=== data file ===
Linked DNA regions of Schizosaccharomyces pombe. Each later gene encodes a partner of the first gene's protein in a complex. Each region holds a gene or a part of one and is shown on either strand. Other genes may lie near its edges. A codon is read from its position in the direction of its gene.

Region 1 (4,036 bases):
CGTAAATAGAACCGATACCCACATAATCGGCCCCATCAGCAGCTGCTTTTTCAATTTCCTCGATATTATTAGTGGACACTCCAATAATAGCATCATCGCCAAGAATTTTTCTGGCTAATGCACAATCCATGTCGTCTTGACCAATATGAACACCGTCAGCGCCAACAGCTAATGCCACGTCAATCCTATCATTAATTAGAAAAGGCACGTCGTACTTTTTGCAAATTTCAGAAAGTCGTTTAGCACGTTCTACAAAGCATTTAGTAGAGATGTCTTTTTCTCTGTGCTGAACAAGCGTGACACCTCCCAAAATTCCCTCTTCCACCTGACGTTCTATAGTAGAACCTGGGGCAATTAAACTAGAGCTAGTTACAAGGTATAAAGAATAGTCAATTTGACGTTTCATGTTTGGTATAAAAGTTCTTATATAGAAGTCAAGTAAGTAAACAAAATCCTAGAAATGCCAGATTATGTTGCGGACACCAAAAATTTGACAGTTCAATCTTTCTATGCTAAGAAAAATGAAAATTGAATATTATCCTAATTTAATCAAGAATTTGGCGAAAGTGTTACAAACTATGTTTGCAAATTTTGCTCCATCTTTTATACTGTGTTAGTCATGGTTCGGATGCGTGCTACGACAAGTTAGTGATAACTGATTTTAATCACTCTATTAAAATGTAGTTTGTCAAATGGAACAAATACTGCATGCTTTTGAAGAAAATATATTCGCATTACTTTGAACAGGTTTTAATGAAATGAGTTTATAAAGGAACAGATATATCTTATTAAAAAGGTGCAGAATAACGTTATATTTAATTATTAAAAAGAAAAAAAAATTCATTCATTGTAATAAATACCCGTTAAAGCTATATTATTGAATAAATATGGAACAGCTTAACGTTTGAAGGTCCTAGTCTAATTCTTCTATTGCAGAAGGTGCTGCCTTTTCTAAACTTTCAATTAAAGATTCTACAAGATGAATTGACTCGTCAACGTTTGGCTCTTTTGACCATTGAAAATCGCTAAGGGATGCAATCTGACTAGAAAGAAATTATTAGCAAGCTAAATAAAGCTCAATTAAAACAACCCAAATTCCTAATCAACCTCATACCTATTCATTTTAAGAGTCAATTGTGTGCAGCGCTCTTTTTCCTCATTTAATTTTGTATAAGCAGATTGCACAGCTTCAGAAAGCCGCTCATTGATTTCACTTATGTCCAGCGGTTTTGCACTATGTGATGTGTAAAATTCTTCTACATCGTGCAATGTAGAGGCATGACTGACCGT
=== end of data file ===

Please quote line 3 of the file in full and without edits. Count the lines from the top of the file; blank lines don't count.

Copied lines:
CGTAAATAGAACCGATACCCACATAATCGGCCCCATCAGCAGCTGCTTTTTCAATTTCCTCGATATTATTAGTGGACACTCCAATAATAGCATCATCGCCAAGAATTTTTCTGGCTAATGCACAATCCATGTCGTCTTGACCAATATGAACACCGTCAGCGCCAACAGCTAATGCCACGTCAATCCTATCATTAATTAGAAAAGGCACGTCGTACTTTTTGCAAATTTCAGAAAGTCGTTTAGCACGTTCTACAAAGCATTTAGTAGAGATGTCTTTTTCTCTGTGCTGAACAAGCGTGACACCTCCCAAAATTCCCTCTTCCACCTGACGTTCTATAGTAGAACCTGGGGCAATTAAACTAGAGCTAGTTACAAGGTATAAAGAATAGTCAATTTGACGTTTCATGTTTGGTATAAAAGTTCTTATATAGAAGTCAAGTAAGTAAACAAAATCCTAGAAATGCCAGATTATGTTGCGGACACCAAAAATTTGACAGTTCAATCTTTCTATGCTAAGAAAAATGAAAATTGAATATTATCCTAATTTAATCAAGAATTTGGCGAAAGTGTTACAAACTATGTTTGCAAATTTTGCTCCATCTTTTATACTGTGTTAGTCATGGTTCGGATGCGTGCTACGACAAGTTAGTGATAACTGATTTTAATCACTCTATTAAAATGTAGTTTGTCAAATGGAACAAATACTGCATGCTTTTGAAGAAAATATATTCGCATTACTTTGAACAGGTTTTAATGAAATGAGTTTATAAAGGAACAGATATATCTTATTAAAAAGGTGCAGAATAACGTTATATTTAATTATTAAAAAGAAAAAAAAATTCATTCATTGTAATAAATACCCGTTAAAGCTATATTATTGAATAAATATGGAACAGCTTAACGTTTGAAGGTCCTAGTCTAATTCTTCTATTGCAGAAGGTGCTGCCTTTTCTAAACTTTCAATTAAAGATTCTACAAGATGAATTGACTCGTCAACGTTTGGCTCTTTTGACCATTGAAAATCGCTAAGGGATGCAATCTGACTAGAAAGAAATTATTAGCAAGCTAAATAAAGCTCAATTAAAACAACCCAAATTCCTAATCAACCTCATACCTATTCATTTTAAGAGTCAATTGTGTGCAGCGCTCTTTTTCCTCATTTAATTTTGTATAAGCAGATTGCACAGCTTCAGAAAGCCGCTCATTGATTTCACTTATGTCCAGCGGTTTTGCACTATGTGATGTGTAAAATTCTTCTACATCGTGCAATGTAGAGGCATGACTGACCGT